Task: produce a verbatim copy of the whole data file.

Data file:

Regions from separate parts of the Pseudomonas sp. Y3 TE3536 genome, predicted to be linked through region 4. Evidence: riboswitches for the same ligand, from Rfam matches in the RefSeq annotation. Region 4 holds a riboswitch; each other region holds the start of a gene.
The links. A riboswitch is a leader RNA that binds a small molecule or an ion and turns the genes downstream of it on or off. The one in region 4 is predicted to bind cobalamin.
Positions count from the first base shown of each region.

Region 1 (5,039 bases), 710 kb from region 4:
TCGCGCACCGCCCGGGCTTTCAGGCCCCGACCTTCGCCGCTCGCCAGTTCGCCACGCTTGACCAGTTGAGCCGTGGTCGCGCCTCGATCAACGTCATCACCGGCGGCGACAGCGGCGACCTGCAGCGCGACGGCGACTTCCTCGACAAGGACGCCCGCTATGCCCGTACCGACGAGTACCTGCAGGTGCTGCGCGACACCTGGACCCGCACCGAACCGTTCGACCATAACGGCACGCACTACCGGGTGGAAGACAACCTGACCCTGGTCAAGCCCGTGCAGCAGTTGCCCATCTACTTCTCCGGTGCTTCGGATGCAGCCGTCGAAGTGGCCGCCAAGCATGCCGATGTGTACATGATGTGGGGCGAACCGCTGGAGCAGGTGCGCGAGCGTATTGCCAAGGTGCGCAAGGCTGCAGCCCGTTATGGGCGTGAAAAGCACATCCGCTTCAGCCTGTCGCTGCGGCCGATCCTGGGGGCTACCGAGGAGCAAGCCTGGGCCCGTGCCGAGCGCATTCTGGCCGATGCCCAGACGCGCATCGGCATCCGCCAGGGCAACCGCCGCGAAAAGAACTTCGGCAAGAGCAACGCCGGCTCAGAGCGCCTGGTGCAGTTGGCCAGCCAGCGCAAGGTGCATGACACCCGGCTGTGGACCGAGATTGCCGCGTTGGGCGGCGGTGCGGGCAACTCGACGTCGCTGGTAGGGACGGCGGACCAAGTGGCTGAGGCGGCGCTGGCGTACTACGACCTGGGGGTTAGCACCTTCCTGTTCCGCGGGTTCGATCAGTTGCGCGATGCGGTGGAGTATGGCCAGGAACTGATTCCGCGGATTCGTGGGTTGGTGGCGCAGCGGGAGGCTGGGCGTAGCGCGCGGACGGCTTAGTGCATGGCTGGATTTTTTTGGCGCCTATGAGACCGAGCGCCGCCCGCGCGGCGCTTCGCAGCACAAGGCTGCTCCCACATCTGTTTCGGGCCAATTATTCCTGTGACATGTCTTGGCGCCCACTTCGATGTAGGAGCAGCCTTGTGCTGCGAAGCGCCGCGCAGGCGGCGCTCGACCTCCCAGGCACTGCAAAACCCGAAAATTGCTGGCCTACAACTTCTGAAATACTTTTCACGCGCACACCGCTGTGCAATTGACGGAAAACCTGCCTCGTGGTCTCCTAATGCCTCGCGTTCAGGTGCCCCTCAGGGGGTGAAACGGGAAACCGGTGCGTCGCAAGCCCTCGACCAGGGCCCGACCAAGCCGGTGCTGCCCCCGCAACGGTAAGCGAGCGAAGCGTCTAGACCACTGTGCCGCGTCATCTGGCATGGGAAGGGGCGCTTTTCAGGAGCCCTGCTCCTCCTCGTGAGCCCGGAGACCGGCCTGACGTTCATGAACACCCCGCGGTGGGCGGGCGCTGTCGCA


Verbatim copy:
Regions from separate parts of the Pseudomonas sp. Y3 TE3536 genome, predicted to be linked through region 4. Evidence: riboswitches for the same ligand, from Rfam matches in the RefSeq annotation. Region 4 holds a riboswitch; each other region holds the start of a gene.
The links. A riboswitch is a leader RNA that binds a small molecule or an ion and turns the genes downstream of it on or off. The one in region 4 is predicted to bind cobalamin.
Positions count from the first base shown of each region.

Region 1 (5,039 bases), 710 kb from region 4:
TCGCGCACCGCCCGGGCTTTCAGGCCCCGACCTTCGCCGCTCGCCAGTTCGCCACGCTTGACCAGTTGAGCCGTGGTCGCGCCTCGATCAACGTCATCACCGGCGGCGACAGCGGCGACCTGCAGCGCGACGGCGACTTCCTCGACAAGGACGCCCGCTATGCCCGTACCGACGAGTACCTGCAGGTGCTGCGCGACACCTGGACCCGCACCGAACCGTTCGACCATAACGGCACGCACTACCGGGTGGAAGACAACCTGACCCTGGTCAAGCCCGTGCAGCAGTTGCCCATCTACTTCTCCGGTGCTTCGGATGCAGCCGTCGAAGTGGCCGCCAAGCATGCCGATGTGTACATGATGTGGGGCGAACCGCTGGAGCAGGTGCGCGAGCGTATTGCCAAGGTGCGCAAGGCTGCAGCCCGTTATGGGCGTGAAAAGCACATCCGCTTCAGCCTGTCGCTGCGGCCGATCCTGGGGGCTACCGAGGAGCAAGCCTGGGCCCGTGCCGAGCGCATTCTGGCCGATGCCCAGACGCGCATCGGCATCCGCCAGGGCAACCGCCGCGAAAAGAACTTCGGCAAGAGCAACGCCGGCTCAGAGCGCCTGGTGCAGTTGGCCAGCCAGCGCAAGGTGCATGACACCCGGCTGTGGACCGAGATTGCCGCGTTGGGCGGCGGTGCGGGCAACTCGACGTCGCTGGTAGGGACGGCGGACCAAGTGGCTGAGGCGGCGCTGGCGTACTACGACCTGGGGGTTAGCACCTTCCTGTTCCGCGGGTTCGATCAGTTGCGCGATGCGGTGGAGTATGGCCAGGAACTGATTCCGCGGATTCGTGGGTTGGTGGCGCAGCGGGAGGCTGGGCGTAGCGCGCGGACGGCTTAGTGCATGGCTGGATTTTTTTGGCGCCTATGAGACCGAGCGCCGCCCGCGCGGCGCTTCGCAGCACAAGGCTGCTCCCACATCTGTTTCGGGCCAATTATTCCTGTGACATGTCTTGGCGCCCACTTCGATGTAGGAGCAGCCTTGTGCTGCGAAGCGCCGCGCAGGCGGCGCTCGACCTCCCAGGCACTGCAAAACCCGAAAATTGCTGGCCTACAACTTCTGAAATACTTTTCACGCGCACACCGCTGTGCAATTGACGGAAAACCTGCCTCGTGGTCTCCTAATGCCTCGCGTTCAGGTGCCCCTCAGGGGGTGAAACGGGAAACCGGTGCGTCGCAAGCCCTCGACCAGGGCCCGACCAAGCCGGTGCTGCCCCCGCAACGGTAAGCGAGCGAAGCGTCTAGACCACTGTGCCGCGTCATCTGGCATGGGAAGGGGCGCTTTTCAGGAGCCCTGCTCCTCCTCGTGAGCCCGGAGACCGGCCTGACGTTCATGAACACCCCGCGGTGGGCGGGCGCTGTCGCA